This is Me in Grade Two…


(Originally published 22 April 2007, am republishing…well…have to get back into blogging. Throwback Thursday is as a good excuse as any!)

Mrs. Halleberg was my grade two teacher. On parent’s night, each student had to make up an individual star made of construction paper. Mrs. Halleberg would then write adjectives to describe her students and put them up on the bulletin board in the hallway. She wrote ‘Chatterbox’ on mine and ‘Motor Mouth’ on my friend Lorraine’s. I guess your individual development really doesn’t change much after your first five years–hence, thirty years later I am nick-named Princess Donkey.

I’ve kept this character sketch that a fellow classmate wrote of me in Mrs. Halleberg’s grade two class.

The great thing is: thirty years later, I still have friends from Grade 2: Lorraine and Michelle.  Lorraine is my first close long-time friend to have a baby (Baby Betty). Michelle lives in or around Wakefield and is studying to become a nurse. We had another friend, Winnie Wong. I don’t know where she is now though. I think Lorraine says she is in Toronto.

I did, however, say hello to my former classmate who wrote my character sketch this year when I was home at Christmas. I found out that he and wife were living just up the road from my parents. They’ve had a baby too. I had three weeks to kill in Whitehorse this year and them up–out of the blue–and asked if they wanted to go skiiing. I didn’t think they would remember me–but they did. I told them that I had this character sketch that he had written about me–and that I am positively horrified that in grade two, my hobbies included doing chores around the house.


Well..we have some BIG NEWS. B.I.G. We’ve been telling everybody by phone, but now it is offically on the blog.

Jman is diaper-free. Ever since we moved into our house, he was right away interested to use the potty. Then, right after his third birthday, he decided: No more pampers (“Pas de pampers, Maman. Plus“). Which literaly means: no more diapers. None. Not even at night.

And voila! Magically, there are no more.

I am so pleased. I thought potty training would be difficult as you read about how people have to train their kids by giving them treats or as my FRIEND from Whitehorse mentioned: put Cheerios in the toilet so he can aim.

We have had a few close calls when he has been in his snow pants and he needs to pee. OR when we are in the Grand Place parking in Vevey and we peed on a tree. And one time when we were in a store and I should have just popped outside rather than try to find the bathroom. But essentially, he has been doing it on his own.

We are quite aways away from him going potty by himself, but somehow, it is just easier not having to change his diapers anymore. I guess it the next step and we are excited about the change.

We are officially looking for an au pair…

After a few months of struggling long hours by myself with the boys and being unable or too tired to move my projects forward, we are officially looking for an au pair. I originally didn’t want to discriminate between fille au pair and a garçon au pair, but honestly, I don’t really want a young man in my house. I don’t want to teach him how to live with others. I don’t want him to disrespect our space (messy room, food all over). I certainly don’t want to make him have to clean the bathroom more than once…and now, I am sterotyping.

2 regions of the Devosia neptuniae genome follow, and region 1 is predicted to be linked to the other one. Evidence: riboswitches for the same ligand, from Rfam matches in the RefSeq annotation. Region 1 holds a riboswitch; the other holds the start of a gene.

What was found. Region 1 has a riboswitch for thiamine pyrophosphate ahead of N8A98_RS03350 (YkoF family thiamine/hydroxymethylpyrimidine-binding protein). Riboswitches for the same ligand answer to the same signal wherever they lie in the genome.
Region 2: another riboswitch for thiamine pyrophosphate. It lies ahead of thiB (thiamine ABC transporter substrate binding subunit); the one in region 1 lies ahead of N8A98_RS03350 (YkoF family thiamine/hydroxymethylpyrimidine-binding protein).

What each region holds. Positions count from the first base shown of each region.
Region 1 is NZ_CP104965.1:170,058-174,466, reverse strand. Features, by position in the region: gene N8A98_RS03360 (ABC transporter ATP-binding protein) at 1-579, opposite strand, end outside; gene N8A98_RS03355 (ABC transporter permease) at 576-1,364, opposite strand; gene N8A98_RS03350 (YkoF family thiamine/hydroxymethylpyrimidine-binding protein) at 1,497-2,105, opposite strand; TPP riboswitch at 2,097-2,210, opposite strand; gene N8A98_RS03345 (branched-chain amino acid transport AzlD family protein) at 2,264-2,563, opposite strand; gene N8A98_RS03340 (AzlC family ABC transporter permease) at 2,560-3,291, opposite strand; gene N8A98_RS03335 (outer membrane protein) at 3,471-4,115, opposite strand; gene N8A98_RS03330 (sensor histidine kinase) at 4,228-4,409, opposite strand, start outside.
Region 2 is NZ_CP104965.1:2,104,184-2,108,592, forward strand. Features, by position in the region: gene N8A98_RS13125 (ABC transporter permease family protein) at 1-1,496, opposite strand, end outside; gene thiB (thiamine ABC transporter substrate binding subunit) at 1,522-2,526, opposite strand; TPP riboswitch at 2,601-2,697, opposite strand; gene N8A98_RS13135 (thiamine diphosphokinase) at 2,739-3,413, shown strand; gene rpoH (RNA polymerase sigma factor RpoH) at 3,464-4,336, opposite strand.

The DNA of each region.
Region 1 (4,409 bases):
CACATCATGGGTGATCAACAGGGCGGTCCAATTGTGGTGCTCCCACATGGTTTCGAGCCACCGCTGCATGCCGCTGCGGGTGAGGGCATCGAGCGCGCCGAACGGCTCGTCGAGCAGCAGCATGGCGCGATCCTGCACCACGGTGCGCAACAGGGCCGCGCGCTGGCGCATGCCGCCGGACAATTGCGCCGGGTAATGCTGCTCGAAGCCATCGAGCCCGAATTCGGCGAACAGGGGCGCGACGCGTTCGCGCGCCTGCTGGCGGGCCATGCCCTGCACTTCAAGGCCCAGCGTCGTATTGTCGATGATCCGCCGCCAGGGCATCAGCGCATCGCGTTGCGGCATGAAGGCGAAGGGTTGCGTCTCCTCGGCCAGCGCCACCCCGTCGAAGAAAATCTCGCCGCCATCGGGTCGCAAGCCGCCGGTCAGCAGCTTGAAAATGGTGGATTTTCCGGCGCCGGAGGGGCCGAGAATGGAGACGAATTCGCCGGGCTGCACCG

I don’t want him to think it is his home, becasue basically, it isn’t. And I think males somehow just naturally think they own the place.


Here is my online profile for our family on Au Pair world:

Dear Au pair

We love to laugh and do arts and crafts. We love to run outside and play in the mud. We are boys. We like to make noise when we can, but we also like to read books and dress up (pirates, super heros, ninjas, more…).

We have bikes and scooters. We use them inside and out. We love to play in our kitchen and often make meals and afternoon tea.

We are going to take music lessons, swimming lessons, and football camps this summer. So we have a calendar full of activities.

About us

We are a Canadian-Swiss family living in Switzerland. We speak English and French. We live in a house in a Swiss country neighbourhood, but only 15 minutes to Lausanne and entire the Lac Léman region but also close to outdoor recreational areas like the Pacots. We are close to public transport (trains and bus).

We are an international and bilingual family. We have lived in Canada, the USA, France, and Switzerland. We are happy to provide an opportunity to learn and practice both English and French.

Maman is a web consultant and communications specialist and works from home. Papa works in a technology company in Lausanne.

We have a private bedroom ready for you on our main level. It has a bed, drawers, closet and desk. There is a bathroom and shower on the main level too.


We would love an au pair who loves to play inside and out. We like to go to parks and down to the lake. We need a bit of help to clean up our rooms and downstairs … when we’ve played too hard and it needs a tidy up.

We would also love if you would be able to cook some meals traditional to your country. We love to cook and experiment with food.

Our parents expect you to be non-smoking, appropriately dressed, responsible, and emotionally mature youth who respects our house and shares our space. You will be expected to make your bed and keep your room clean. We would like you to help clean up after meals and help do the dishes. You will also be expected to clean your bathroom weekly and take your turn with the vacuum and the mop.